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ANTHROPOLOGICAL RESEARCH

Volume 68, Number 1, Abstracts


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Contents

Resource Control and the Development of Political Economies In Small-Scale Societies: Contrasting Prehistoric Southwestern Korea and the Coast Salish Region of Northwestern North America
by Colin Grier and Jangsuk Kim

Cyclical Cultural Trajectories: A Case Study From The Mesa Verde Region
by Fumiyasu Arakawa

Molle Beer Production In A Peruvian Central Highland Valley
by Lidio M. Valdez

Disconnected From The “Diaspora”: Japanese Americans and the Lack of Transnational Ethnic Networks
by Takeyuki (Gaku) Tsuda

Book Reviews


Resource Control And The Development Of Political Economies In Small-Scale Societies: Contrasting Prehistoric Southwestern Korea and the Coast Salish Region of Northwestern North America

Colin Grier
Department of History, Kyung Hee University, Seoul

Jangsuk Kim
Department of History, Kyung Hee University, Seoul, Korea

KEY WORDS: Archaeology, Korea, Northwest Coast, Households, Intensification, Political Economy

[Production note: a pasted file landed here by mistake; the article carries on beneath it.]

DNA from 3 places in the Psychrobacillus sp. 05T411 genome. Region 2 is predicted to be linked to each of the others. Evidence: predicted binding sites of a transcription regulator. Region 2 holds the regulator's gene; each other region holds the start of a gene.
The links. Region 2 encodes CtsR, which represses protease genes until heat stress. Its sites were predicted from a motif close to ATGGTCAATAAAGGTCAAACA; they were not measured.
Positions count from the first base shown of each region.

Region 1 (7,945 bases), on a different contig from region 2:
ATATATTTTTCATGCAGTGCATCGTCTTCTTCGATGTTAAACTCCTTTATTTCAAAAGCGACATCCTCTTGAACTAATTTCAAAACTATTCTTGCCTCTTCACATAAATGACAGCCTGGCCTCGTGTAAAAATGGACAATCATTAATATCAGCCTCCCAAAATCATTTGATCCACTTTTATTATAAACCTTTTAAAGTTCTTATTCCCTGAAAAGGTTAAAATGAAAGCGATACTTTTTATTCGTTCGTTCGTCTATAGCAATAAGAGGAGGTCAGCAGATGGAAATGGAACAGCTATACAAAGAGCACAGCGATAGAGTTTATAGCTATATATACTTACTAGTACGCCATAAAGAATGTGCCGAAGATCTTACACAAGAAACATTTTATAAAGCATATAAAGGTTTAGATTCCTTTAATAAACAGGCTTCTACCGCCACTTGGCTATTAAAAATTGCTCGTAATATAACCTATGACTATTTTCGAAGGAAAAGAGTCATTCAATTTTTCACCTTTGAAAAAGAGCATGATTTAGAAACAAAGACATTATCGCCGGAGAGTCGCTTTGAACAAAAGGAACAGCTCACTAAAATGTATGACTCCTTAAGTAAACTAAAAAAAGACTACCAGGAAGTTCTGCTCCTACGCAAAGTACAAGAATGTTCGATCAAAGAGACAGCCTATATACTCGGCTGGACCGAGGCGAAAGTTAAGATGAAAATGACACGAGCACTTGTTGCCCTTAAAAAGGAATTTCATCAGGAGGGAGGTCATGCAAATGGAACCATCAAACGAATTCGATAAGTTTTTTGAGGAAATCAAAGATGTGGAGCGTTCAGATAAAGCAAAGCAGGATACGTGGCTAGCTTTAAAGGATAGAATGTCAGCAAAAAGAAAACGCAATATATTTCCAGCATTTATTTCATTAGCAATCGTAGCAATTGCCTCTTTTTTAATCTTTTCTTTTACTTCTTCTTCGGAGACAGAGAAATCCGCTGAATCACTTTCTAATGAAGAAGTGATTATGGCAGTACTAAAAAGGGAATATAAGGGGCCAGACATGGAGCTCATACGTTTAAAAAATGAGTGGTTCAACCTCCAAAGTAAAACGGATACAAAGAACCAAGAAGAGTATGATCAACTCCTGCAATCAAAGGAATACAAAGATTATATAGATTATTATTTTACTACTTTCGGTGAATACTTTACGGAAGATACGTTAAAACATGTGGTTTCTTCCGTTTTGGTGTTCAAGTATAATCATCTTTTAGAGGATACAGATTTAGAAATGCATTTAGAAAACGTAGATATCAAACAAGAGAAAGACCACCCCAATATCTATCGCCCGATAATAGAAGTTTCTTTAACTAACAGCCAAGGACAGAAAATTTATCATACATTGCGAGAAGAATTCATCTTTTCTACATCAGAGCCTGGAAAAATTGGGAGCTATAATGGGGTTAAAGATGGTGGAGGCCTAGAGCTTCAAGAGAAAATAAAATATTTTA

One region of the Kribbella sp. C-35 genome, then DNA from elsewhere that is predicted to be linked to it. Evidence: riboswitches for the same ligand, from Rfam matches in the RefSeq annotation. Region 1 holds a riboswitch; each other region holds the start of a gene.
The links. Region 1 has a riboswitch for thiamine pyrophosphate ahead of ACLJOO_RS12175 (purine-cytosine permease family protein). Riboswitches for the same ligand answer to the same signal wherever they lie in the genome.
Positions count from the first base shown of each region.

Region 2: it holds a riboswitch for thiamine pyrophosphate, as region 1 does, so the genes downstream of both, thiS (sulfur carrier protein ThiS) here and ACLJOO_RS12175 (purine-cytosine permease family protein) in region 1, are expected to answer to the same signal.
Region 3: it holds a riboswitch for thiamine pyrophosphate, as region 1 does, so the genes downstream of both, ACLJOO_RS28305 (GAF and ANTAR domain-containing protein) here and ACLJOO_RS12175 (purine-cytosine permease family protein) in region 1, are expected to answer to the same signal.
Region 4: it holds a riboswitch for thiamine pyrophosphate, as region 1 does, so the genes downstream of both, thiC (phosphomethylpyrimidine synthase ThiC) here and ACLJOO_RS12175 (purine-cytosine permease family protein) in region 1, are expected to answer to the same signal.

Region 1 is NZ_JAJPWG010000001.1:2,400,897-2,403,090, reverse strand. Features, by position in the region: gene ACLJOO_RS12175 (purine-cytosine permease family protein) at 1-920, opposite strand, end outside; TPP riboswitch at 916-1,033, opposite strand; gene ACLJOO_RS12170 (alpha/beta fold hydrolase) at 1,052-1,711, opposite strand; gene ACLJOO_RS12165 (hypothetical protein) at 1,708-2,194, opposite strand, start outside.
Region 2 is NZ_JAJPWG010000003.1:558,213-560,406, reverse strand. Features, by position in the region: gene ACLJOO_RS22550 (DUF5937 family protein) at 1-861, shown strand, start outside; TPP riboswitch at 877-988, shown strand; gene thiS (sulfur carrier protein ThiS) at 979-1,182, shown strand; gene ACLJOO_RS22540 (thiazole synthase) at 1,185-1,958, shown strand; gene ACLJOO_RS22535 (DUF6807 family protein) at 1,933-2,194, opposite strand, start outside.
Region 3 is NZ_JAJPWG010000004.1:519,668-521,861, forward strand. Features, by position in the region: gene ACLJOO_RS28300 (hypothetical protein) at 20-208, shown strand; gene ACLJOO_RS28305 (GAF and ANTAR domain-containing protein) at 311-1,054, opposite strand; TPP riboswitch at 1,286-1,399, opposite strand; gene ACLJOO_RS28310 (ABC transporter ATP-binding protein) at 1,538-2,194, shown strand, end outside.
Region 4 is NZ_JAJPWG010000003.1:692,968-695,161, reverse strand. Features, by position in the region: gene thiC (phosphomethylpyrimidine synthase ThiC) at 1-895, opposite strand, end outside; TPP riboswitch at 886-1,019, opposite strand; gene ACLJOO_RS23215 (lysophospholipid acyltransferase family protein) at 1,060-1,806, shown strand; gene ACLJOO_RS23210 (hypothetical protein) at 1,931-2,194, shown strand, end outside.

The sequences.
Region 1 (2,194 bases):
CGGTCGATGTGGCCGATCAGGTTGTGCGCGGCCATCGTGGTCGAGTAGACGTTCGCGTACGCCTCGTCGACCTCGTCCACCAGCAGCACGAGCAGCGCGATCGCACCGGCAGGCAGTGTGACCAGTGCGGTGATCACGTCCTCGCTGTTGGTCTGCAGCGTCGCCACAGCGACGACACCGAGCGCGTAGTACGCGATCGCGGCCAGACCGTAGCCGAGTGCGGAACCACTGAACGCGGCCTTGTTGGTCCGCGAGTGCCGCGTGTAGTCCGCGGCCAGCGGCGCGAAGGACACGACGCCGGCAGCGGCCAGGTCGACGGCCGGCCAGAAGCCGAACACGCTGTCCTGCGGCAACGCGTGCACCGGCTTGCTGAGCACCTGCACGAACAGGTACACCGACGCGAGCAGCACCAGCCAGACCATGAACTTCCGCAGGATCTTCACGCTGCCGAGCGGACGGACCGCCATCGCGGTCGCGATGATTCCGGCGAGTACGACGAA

ABSTRACT: The emergence of formalized leadership, institutionalized political hierarchies, and elite control over resources are key areas of study in relation to the emergence of complex societies. In this paper we consider these developments in two areas of the world: the Coast Salish region of the precontact Northwest Coast of North America and prehistoric southwestern Korea. On the Northwest Coast, increasing house size through time reflects an increasingly central role for households in orchestrating production and consumption. In southwestern Korea, houses and households expanded similarly with the adoption of dry farming agriculture. However, with the subsequent adoption of intensive, wet rice agriculture, houses shift to small, single-family structures and storage moves to external features. We contrast these case studies, attributing the divergent trends to distinct historical trajectories of household organization and differences in the scale at which resources were controllable. Analysis of these regions illuminates key factors in the development of political systems in small-scale societies.


Cyclical Cultural Trajectories: A Case Study From The Mesa Verde Region

Fumiyasu Arakawa
New Mexico State University & Crow Canyon Archaeological Center

KEY WORDS: Cultural evolutionary models, Incipient social hierarchy, Migration, Mesa Verde (CO), Ancestral Pueblo